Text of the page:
“If possible, yes I would like to work in films,” he says. “But it all depends on the script that I get. In Pakistan, TV is such a powerful medium that I would never want to cut myself off from it entirely.”

Abdullah adds, “Right now, the Pakistani film industry is growing very slowly. I would never want Haroon to stop pursuing a career in TV and on OTT platforms. Right now, film is functioning on the basis of trial and error, with not enough serious players investing into it.”

Is 7th Sky Entertainment considering venturing into cinema? “Yes, it is something that we want to do,” says Abdullah. “Right now, though, we don’t have time. People spend money to come to the cinema and we don’t want to disappoint them when we make a movie. We will only delve into it when we feel that we will be able to balance film production with our TV commitments.

“Ultimately, TV is my first love and right now, I am not even satisfied with the dramas that I am making. We have so many plans, so many projects in the works and we have to stay focused on them.”

It is said that 7th Sky Entertainment makes considerable financial investments into their productions, spending generously on sets and making it a point to pay their cast and crew on time, which is very admirable. However, is it worth improving the production value of a drama at the cost of so much expenditure?

“I think everyone spends money,” says Abdullah. “Asad and I, however, also put in time and effort. We take on challenges, set trends, create benchmarks and make Pakistan well-known on the global map. I have heard people say that they want to create a production similar to ours, but do they ever consider that, aside from money, they would also have to work as hard as us?”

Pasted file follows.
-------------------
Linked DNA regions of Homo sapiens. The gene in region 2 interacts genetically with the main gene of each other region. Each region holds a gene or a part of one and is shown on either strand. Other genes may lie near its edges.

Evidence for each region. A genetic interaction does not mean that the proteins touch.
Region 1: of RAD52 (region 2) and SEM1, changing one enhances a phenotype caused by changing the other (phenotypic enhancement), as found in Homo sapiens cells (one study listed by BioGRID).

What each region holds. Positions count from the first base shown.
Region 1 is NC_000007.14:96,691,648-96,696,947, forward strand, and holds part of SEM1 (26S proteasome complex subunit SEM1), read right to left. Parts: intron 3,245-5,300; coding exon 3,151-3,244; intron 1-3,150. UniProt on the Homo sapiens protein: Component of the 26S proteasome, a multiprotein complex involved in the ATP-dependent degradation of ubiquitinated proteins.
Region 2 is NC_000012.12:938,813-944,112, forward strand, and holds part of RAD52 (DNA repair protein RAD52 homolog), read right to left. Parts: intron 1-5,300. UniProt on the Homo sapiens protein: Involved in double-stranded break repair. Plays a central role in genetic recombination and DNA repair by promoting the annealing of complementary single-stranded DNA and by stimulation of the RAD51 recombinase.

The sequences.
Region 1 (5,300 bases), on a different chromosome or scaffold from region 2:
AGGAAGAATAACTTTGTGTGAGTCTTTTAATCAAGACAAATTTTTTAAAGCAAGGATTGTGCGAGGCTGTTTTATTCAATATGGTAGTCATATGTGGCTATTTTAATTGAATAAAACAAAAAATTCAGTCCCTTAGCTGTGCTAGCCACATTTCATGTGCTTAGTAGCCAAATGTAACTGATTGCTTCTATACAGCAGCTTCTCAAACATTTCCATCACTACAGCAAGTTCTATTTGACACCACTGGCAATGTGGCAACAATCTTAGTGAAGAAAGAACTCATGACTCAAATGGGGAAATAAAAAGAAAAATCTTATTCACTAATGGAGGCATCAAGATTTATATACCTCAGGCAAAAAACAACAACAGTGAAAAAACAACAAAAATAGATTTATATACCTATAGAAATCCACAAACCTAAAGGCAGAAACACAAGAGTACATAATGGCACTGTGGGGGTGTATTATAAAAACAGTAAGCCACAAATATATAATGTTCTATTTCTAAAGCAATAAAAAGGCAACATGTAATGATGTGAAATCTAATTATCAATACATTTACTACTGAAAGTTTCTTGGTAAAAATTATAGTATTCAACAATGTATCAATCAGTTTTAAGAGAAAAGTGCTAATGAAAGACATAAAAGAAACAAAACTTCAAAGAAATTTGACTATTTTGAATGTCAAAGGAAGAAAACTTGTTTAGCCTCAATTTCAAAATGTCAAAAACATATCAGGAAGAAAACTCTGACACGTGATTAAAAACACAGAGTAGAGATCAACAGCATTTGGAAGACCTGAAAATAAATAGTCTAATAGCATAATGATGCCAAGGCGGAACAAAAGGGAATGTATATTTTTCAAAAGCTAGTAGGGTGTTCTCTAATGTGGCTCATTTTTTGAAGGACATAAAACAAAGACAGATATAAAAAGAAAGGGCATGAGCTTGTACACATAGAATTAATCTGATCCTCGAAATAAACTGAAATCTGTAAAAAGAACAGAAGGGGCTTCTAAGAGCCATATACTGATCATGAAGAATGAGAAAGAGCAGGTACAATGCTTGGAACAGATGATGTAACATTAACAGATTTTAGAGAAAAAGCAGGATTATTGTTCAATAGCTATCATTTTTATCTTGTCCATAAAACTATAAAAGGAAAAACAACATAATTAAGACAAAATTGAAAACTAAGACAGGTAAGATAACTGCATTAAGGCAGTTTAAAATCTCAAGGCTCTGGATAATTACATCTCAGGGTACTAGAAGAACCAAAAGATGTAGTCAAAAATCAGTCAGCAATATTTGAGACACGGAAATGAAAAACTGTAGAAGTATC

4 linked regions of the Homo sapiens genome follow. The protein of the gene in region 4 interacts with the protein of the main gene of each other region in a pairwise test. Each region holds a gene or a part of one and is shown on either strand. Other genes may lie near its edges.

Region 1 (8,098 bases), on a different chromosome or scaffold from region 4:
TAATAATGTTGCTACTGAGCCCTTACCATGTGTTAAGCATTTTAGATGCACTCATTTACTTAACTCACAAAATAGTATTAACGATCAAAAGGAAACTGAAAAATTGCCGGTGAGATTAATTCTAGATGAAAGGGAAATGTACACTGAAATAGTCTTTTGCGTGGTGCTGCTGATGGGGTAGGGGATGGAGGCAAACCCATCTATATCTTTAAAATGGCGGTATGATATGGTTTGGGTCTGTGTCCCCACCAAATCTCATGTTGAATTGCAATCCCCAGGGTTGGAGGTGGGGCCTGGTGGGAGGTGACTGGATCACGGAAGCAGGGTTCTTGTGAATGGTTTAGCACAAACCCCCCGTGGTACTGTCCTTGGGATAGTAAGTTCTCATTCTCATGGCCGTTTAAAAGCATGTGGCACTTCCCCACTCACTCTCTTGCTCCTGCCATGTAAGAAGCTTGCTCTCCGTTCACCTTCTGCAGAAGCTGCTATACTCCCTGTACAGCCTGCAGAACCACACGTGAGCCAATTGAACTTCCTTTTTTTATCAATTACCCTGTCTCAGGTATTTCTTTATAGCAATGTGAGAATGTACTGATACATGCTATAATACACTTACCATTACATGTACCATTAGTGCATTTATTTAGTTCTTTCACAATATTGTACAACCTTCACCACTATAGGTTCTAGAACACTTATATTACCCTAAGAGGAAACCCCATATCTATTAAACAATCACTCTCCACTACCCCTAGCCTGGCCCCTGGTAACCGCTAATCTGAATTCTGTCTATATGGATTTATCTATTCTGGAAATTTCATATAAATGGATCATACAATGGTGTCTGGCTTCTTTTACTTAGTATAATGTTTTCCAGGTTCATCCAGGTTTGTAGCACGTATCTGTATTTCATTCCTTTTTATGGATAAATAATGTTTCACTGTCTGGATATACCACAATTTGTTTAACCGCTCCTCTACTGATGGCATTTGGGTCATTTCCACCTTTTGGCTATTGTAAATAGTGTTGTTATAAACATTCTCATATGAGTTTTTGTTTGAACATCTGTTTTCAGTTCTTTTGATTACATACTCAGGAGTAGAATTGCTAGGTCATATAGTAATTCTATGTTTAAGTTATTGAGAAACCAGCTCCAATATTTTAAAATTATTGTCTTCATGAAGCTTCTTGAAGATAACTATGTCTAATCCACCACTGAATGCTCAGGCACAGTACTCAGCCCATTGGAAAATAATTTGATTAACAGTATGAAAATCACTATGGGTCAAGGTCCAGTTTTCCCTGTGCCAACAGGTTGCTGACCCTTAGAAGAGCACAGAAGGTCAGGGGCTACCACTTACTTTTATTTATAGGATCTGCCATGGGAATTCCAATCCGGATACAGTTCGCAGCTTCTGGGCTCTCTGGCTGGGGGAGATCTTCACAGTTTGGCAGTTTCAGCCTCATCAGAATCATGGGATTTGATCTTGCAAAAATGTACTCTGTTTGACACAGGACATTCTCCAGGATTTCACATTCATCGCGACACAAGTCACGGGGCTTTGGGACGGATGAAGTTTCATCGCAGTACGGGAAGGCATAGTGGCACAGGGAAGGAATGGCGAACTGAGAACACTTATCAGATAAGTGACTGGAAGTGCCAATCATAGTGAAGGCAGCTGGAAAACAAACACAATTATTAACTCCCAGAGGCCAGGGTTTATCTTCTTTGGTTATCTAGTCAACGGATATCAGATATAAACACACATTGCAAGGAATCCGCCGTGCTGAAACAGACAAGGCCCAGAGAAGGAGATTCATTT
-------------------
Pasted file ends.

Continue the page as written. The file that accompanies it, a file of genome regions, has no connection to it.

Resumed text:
I observe that while Asad Qureshi may not be physically present during this interview, he is very much present in spirit. Abdullah adds emotionally, “One day, when I write a book, I will try to find a word which defines my relationship with Asad. He is more than my brother. We have been working for 22 years now and you won’t find a more successful partnership in the media.

“Also, many of our dreams wouldn’t have been realised if it weren’t for the third person in our triangle, Mir Ibrahim of Geo. Without his support, we wouldn’t be who we are. He understands our passion.”

This passion is, of course, strengthened by audience support. “The thing is, I love my audience,” says Abdullah. “When they watch our dramas, they are committing to us and we have to respond by continuing to deliver characters and journeys that connect with them.

“Sometimes, Asad and I have as many as 500 scenes sent to us on our phones that we have to monitor and approve. There’s a lot of hard work and passion behind every single project. We are also very ruthless, professionally. We want our cast and crew to deliver and be dedicated. The writers enlisted to write our scripts complain that they could get done with four scripts in the time that it takes them to write one for us. But it is because of all the details that we oversee that the final product resonates so well with the audience.